Just one big event today – Pope Francis’ one-day trip to Strasbourg, France to address the European Parliament and the Council of Europe. Below is a summary provided by Vatican Radio of the Holy Father’s remarks during the flight to Strasbourg and then his lengthy speech to the Parliament. Following that are links to the complete texts of each of those talks. Photos are from the website.

As he does before every trip he takes, Pope Francis visited St. Mary Major Basilica last evening about 5:30, pausing in prayer before the image of Mary so beloved by Romans that is known as “Salus Populi Romani.” Brief note from the Holy See Press Office said the Pope remained about a half hour, praying to Mary for the success of his visit to the European Parliament and the Council of Europe. He offered a wreath with blue and yellow roses, the colors of Europe.

Pope Francis - Strasbourg - St MM


Aboard the papal plane this morning ,Pope Francis greeted journalists travelling with him on the flight to Strasbourg, Fr. Federico Lombardi, head of the Holy See Press Office, had remarked that there were fewer journalists than normal aboard the plane, as many of the news services had correspondents awaiting the Pope in Strasbourg. However, he said, “here we have about fifty of the ‘most faithful’ [journalists],” those who desire to see and hear everything the Pope does. This shows “a great affection for, and attention to” the Holy Father.

Pope Francis - Strasbourg - papal plane

Greeting the journalists, Pope Francis said he hoped that the early morning flight and the busy schedule would not be too tiring for them. “A short time, and so much to do!” he exclaimed. He told the journalists that he would have time to visit with them on the return flight to Rome, assuring them, “I am at your disposal, as usual.”

The Holy Father arrived in Strasbourg at approximately 10:30 local time, for a whirlwind visit to the European Parliament and the Council of Europe.

In his talk to members of the European parliament, Pope Francis called on a “tired” and “lonely” Europe to recover its role as a world protagonist, its identity as a defender of the transcendent dignity of man, the poor, the migrant, the persecuted, the old and the young, to recover its soul: Christianity.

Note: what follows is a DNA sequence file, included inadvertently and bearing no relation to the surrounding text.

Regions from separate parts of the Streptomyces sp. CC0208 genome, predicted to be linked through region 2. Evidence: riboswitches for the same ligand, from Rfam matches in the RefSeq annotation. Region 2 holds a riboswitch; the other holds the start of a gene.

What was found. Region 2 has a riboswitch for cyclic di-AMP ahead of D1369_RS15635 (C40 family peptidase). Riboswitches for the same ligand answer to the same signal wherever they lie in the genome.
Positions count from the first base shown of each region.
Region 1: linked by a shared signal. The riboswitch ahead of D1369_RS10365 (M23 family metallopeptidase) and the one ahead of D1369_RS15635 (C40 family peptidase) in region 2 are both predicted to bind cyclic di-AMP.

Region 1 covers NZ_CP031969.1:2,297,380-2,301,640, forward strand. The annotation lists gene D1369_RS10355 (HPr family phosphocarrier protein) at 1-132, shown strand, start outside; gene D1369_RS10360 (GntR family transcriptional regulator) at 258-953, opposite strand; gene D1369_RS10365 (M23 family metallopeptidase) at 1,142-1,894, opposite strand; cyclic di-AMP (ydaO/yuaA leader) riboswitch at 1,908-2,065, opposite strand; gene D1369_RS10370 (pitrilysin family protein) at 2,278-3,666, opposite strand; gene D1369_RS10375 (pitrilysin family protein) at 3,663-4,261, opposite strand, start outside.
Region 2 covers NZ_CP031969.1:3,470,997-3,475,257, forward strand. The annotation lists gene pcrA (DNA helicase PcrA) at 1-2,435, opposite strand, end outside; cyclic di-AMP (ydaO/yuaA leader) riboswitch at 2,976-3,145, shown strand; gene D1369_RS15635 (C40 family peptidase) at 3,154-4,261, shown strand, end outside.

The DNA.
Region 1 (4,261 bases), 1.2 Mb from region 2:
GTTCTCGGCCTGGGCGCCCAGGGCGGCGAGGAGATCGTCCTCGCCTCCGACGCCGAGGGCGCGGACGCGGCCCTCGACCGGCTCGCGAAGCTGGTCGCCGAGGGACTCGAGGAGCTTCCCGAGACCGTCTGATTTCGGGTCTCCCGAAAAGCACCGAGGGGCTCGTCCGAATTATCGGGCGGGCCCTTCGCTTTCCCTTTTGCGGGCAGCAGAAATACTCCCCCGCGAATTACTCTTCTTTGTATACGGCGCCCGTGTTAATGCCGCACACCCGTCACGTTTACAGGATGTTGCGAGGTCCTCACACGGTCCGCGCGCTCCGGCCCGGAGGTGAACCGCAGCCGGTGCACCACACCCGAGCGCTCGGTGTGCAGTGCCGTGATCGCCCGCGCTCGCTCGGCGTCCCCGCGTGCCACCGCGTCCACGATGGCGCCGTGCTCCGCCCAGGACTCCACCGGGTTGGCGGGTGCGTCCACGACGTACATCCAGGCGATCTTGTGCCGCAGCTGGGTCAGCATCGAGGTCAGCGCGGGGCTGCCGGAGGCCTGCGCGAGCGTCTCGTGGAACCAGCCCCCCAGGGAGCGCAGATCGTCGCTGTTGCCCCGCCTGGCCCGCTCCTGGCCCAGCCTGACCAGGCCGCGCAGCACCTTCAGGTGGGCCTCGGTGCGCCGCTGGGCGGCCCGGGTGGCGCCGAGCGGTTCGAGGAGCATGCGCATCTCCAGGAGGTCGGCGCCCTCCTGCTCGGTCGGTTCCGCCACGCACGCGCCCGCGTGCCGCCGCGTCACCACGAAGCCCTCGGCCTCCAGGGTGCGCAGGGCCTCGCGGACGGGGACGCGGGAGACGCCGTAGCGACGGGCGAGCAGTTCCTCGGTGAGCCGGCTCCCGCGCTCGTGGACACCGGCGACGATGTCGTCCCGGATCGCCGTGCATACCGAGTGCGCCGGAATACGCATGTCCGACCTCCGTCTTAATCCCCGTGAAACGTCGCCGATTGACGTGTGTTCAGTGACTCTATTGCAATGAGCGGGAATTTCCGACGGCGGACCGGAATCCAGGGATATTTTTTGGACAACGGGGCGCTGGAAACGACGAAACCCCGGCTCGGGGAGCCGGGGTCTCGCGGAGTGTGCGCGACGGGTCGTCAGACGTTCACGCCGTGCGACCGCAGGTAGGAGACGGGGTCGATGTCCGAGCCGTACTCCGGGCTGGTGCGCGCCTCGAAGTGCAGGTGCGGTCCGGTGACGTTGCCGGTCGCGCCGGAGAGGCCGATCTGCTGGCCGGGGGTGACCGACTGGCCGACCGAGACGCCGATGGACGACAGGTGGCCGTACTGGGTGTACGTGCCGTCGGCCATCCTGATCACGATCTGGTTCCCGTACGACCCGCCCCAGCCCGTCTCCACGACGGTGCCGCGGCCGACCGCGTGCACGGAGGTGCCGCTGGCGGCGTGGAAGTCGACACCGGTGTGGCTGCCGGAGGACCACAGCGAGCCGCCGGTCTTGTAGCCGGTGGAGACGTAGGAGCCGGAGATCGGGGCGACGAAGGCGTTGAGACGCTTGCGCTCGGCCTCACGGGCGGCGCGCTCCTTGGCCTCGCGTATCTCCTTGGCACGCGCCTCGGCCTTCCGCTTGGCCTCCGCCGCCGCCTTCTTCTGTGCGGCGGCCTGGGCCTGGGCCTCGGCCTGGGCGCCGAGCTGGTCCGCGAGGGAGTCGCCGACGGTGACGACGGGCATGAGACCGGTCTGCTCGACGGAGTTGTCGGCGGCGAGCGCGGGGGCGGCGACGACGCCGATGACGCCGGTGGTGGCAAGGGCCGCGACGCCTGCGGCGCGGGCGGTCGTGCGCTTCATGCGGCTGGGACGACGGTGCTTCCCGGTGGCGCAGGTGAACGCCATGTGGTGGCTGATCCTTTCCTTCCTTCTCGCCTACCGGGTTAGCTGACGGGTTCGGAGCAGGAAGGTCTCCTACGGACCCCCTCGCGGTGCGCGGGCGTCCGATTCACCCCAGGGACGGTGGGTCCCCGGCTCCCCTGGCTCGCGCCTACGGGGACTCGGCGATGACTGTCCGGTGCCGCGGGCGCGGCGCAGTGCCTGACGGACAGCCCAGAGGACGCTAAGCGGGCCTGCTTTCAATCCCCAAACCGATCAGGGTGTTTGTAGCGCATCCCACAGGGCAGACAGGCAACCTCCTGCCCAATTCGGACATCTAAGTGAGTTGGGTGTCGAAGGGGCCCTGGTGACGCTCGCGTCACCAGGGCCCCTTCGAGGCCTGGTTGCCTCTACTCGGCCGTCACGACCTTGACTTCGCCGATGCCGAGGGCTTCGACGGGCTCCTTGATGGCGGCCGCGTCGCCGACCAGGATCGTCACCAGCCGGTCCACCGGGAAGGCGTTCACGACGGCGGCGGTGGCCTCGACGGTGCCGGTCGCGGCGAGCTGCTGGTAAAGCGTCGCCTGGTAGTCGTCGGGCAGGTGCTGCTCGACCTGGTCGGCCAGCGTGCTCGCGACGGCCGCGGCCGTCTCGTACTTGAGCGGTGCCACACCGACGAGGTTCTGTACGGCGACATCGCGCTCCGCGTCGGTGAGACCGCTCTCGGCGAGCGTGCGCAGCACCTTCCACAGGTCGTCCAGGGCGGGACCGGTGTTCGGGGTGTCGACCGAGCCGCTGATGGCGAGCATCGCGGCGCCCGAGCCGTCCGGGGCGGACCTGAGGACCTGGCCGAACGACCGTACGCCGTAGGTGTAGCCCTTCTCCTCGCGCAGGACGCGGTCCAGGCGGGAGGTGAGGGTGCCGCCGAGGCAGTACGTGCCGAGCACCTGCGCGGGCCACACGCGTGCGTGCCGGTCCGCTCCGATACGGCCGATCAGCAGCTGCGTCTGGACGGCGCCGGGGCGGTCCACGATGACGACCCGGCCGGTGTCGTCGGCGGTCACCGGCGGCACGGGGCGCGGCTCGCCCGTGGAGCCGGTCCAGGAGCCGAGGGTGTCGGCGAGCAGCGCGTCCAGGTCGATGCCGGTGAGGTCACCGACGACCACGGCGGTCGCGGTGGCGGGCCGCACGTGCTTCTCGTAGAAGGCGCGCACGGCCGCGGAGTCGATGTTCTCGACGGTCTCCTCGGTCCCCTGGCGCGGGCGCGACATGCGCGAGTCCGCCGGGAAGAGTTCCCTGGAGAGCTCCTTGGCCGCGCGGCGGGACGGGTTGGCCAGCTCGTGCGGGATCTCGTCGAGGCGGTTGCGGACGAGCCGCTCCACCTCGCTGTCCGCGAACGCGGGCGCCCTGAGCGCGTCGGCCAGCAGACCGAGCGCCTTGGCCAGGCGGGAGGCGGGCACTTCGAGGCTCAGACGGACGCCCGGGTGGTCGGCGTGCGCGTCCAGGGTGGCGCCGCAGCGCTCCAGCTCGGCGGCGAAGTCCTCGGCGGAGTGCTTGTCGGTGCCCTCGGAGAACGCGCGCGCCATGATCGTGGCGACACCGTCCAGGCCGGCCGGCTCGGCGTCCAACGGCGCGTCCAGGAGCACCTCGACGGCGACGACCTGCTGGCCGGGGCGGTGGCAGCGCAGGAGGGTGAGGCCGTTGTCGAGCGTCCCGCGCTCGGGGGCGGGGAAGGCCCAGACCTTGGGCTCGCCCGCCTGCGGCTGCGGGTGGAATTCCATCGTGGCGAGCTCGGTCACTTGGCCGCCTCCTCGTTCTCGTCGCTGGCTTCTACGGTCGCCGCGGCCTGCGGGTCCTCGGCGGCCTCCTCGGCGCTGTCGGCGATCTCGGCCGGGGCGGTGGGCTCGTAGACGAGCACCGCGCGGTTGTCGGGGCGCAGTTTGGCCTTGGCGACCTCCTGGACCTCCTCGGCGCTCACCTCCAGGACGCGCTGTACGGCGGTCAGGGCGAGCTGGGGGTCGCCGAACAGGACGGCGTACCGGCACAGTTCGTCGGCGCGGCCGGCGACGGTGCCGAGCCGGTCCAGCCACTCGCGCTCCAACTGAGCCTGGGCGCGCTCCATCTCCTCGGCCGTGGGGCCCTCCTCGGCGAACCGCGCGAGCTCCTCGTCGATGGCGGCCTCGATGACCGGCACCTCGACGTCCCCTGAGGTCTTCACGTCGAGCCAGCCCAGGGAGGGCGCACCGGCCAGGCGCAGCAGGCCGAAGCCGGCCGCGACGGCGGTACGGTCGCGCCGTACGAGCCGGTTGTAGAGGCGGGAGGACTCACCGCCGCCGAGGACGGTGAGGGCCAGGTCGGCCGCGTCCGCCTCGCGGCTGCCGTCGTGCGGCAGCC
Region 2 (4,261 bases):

Pope Francis - Strasbourg - flags 2

In a lengthy address– the first of two on his one-day visit to the heart of Europe – he told members of the European Parliament in Strasbourg that a two-thousand-year-old history links Europe and Christianity. It is “not free of conflicts or errors, but driven by the desire to work for the good of all.” This “is our present and our future.  It is our identity.”

The Pope also urged Europe’s 500 million citizens to see the Union’s problems – economic stagnation, unemployment, immigration, rising poverty levels and a growing polarization – as a “force for unity” to overcome fears and mutual mistrust. “Dignity,” he said was the pivotal concept in the process of rebuilding which followed the Second World War and led to the European project. Today it remains central to the commitment of the European Union. But, Pope Francis warned, often the concept of human rights is misunderstood and misused.

Pope Francis - Strasbourg

He pointed to a tendency to uphold the rights of the individual, “without regard for the fact that each human being is part of a social context wherein his or her rights and duties are bound up with those of others and with the common good of society itself.”       Transcendent human dignity – the Pope continued – means regarding human beings not as absolutes, but as beings in relation.